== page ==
The Olympus E-3 is the new flagship of the Four Thirds Standard-based Olympus E-System. This long-awaited replacement for the original E-1 model offers a plethora of advanced features to tempt the professional photographer away from the competition. The E-3 boasts the world's fastest auto-focusing speeds when used in conjunction with the new Supersonic Wave Drive lenses, one of which we test out in our review (the 12-60mm SWD lens). Fast shutter speeds of up to 1/8000th second and 5fps continuous shooting with a 19 image RAW buffer ensure that you'll never miss a shot. A 10 megapixel Live MOS sensor, built-in image stabiliser which stabilises all lenses, Live View on a multi-angle 2.
5 inch LCD screen and the Supersonic Wave Filter dust reduction system complete the headline specs. Olympus have taken a long time to get the new E-3 just right, but is it a case of too little, too late? Can the Olympus E-3 compete with and even surpass the likes of the Canon EOS 40D, Nikon D300 and Sony A700? Gavin Stoker got to grips with the E-3 The 10.1-megapixel Olympus E-3 is a high-end professional digital SLR with an exceptionally fast auto-focus system, built-in image stabilization, Live View and excellent image quality.
It's a part of the Four Thirds digital SLR system, which has a smaller sensor and a different lens format from most other cameras. Back in May 2001 Olympus began to make noises about a professional five megapixel Four Thirds format digital SLR, two years after that in June 2003 they revealed the E-1. After much hinting, several 'accidental' leaks and some four and a half years, Olympus has today announced the ten megapixel E-3 professional digital SLR.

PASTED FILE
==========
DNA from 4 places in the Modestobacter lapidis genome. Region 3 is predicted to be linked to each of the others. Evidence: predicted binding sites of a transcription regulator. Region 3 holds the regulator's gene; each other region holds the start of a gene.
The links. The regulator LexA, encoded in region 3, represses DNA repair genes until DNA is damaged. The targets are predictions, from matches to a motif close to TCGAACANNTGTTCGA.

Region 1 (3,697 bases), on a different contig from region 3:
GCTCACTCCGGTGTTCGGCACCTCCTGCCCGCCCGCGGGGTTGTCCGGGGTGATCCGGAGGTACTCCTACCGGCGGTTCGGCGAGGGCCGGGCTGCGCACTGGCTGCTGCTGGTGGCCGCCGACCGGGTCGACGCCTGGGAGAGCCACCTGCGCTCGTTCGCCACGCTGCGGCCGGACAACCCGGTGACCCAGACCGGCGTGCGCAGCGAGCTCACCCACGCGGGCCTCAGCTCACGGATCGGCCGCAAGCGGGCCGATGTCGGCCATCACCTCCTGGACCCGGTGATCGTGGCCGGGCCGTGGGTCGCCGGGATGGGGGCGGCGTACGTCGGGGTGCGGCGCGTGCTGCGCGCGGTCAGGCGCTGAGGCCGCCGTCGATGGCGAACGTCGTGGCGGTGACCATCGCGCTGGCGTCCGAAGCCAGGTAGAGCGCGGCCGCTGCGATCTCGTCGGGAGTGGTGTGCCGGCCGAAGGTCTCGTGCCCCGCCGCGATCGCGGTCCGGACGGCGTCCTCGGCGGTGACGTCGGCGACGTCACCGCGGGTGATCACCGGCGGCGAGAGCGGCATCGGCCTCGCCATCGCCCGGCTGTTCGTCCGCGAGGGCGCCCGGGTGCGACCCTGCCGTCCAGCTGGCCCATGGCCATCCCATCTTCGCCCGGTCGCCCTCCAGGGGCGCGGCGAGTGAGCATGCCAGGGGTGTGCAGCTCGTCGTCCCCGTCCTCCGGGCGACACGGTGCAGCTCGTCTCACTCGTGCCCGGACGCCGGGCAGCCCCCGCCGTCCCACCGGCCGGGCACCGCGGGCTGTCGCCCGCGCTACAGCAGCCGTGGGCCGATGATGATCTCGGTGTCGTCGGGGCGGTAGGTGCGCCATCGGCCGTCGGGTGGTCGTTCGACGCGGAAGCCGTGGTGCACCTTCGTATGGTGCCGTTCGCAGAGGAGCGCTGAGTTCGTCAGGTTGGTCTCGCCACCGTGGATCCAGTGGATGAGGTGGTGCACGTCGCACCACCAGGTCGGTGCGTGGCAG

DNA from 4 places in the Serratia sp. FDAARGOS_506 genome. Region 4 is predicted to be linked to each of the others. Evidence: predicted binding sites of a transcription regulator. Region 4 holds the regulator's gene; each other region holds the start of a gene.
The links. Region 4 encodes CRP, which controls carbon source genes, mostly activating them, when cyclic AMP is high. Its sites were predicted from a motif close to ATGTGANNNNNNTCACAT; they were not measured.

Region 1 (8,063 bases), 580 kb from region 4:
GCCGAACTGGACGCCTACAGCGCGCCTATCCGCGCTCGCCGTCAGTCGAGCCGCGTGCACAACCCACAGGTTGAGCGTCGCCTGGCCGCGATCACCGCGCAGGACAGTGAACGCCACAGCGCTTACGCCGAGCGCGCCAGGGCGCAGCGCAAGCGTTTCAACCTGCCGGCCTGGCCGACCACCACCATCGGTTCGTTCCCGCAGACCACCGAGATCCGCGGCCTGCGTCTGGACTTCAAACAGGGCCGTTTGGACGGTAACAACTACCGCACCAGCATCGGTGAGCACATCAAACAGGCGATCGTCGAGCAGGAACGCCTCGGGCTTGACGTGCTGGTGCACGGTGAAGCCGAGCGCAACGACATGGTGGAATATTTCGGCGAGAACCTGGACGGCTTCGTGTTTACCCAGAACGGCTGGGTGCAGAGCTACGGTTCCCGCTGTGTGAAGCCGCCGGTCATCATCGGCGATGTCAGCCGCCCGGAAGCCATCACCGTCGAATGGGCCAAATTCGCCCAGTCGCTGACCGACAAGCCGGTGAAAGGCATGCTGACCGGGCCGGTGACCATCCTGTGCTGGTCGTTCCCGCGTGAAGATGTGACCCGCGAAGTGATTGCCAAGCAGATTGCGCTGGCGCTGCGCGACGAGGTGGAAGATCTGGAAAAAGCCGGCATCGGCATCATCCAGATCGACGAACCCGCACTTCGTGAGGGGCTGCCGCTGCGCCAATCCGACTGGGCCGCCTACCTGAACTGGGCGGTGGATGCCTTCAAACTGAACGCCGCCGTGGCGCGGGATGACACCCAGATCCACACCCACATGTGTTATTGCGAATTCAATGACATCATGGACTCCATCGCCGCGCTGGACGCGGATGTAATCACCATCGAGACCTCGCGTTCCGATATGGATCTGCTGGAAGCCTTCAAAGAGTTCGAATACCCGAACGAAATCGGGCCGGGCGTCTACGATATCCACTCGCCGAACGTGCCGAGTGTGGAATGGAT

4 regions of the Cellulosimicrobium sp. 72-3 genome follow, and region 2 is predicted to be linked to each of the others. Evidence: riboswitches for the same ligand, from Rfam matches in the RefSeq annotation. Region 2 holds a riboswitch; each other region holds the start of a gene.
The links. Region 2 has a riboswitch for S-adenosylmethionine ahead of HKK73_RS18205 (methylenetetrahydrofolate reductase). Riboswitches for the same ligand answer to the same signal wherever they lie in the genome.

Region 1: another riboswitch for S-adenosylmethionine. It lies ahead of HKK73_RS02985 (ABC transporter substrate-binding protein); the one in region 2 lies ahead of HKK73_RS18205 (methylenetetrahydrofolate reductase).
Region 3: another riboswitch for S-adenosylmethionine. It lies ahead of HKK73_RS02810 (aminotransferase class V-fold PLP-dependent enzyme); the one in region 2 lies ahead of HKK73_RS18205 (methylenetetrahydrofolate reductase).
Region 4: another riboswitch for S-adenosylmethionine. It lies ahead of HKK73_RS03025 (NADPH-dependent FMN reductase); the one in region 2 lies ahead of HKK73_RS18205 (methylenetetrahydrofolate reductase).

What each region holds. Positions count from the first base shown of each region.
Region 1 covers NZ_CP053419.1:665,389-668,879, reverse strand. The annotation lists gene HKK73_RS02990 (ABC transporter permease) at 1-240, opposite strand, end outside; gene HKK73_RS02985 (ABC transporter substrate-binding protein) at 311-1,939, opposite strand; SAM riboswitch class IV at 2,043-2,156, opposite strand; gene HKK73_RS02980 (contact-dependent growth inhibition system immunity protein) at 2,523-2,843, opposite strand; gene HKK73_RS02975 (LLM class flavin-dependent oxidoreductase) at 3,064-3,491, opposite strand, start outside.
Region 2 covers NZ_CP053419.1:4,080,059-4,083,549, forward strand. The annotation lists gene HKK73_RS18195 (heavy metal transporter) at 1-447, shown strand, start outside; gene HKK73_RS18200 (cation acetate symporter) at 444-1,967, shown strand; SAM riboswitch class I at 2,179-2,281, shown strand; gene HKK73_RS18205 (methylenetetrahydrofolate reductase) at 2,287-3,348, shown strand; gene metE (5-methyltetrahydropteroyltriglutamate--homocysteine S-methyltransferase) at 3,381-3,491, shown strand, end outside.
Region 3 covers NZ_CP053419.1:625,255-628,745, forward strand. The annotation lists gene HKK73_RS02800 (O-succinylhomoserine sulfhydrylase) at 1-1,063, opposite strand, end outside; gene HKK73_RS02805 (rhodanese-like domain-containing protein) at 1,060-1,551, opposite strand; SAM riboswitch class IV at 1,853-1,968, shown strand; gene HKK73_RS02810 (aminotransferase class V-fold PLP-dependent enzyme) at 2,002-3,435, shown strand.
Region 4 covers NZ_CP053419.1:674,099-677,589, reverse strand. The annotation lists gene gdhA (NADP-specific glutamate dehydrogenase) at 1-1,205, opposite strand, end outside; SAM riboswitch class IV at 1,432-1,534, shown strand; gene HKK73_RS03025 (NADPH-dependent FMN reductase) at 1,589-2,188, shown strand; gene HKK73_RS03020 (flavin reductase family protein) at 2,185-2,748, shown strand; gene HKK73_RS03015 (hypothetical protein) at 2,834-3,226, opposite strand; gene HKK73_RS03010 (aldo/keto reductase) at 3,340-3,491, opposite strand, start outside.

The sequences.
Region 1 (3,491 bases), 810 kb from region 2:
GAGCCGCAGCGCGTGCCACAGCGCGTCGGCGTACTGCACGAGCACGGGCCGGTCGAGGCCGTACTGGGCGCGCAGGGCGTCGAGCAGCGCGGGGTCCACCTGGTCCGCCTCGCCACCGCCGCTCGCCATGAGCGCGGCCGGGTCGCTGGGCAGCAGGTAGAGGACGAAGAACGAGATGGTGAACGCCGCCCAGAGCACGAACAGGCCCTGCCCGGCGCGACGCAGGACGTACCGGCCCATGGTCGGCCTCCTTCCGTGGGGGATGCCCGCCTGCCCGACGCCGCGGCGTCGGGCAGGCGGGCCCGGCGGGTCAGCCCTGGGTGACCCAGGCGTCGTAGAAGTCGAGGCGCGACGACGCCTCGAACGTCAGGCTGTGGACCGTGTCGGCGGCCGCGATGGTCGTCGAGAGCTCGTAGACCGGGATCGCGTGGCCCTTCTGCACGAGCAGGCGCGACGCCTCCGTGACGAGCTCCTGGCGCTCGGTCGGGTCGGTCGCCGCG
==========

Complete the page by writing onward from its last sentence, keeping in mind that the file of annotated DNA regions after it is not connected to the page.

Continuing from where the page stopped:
We had been promised an E-3 before embargo to enable us to produce a preview but that for reasons best known to Olympus this fell through so all we can provide you with is a press release, specs and a couple of images. Body only price will be £1099 in the UK. There is no denying that the E-3 is a hefty camera.
Coupled to the new Zuiko Digital f/2.8-4 12-60mm lens (24-120mm eq.) it weighs in at just over 1.5 kilos, which is quite a bit heavier than the old E-1. Once you start using it however, you seem to forget about the weight and the sizeable handgrip provides ample support for your right hand with your index finger resting on the shutter release. Although the Olympus E-3 has more buttons and dials than you can shake a stick at, they are all logically grouped and once you have found your way around the camera, they are quite intuitive to use.
The E-3, the flagship of Olympus' Digital SLR line, combines speed and durability in a splash-proof magnesium alloy body. Early to embrace Live View and Dust Reduction features in a dSRL, Olympus now appears to offer the fastest autofocus in the world. Body-Integrated image stabilization , a 10-megapixel Live MOS image sensor, Supersonic Wave Drive and one of the largest and most accurate viewfinders prove Olympus is not sitting on their laurels but is still an innovator in photographic technology. Though the Olympus E-3 has a 10-megapixel sensor like the E-510 and E-410, the new sensor has been improved to support the faster read speed to help enable five-frame-per-second continuous shooting. Metering options include 49-zone ESP metering, Spot, Center-weighted, and a new Highlight/Shadow spot metering mode.
Another major highlight to the Olympus E-3 is the articulating LCD on the camera back, which makes Live View mode so much more valuable. It's not the first such design to appear on a digital SLR, that distinction goes to the Panasonic Lumix L10, Olympus's Four-Thirds partner, but it's an incredibly versatile design, with the ability to face up down, left, right, and even forward, toward the subject.
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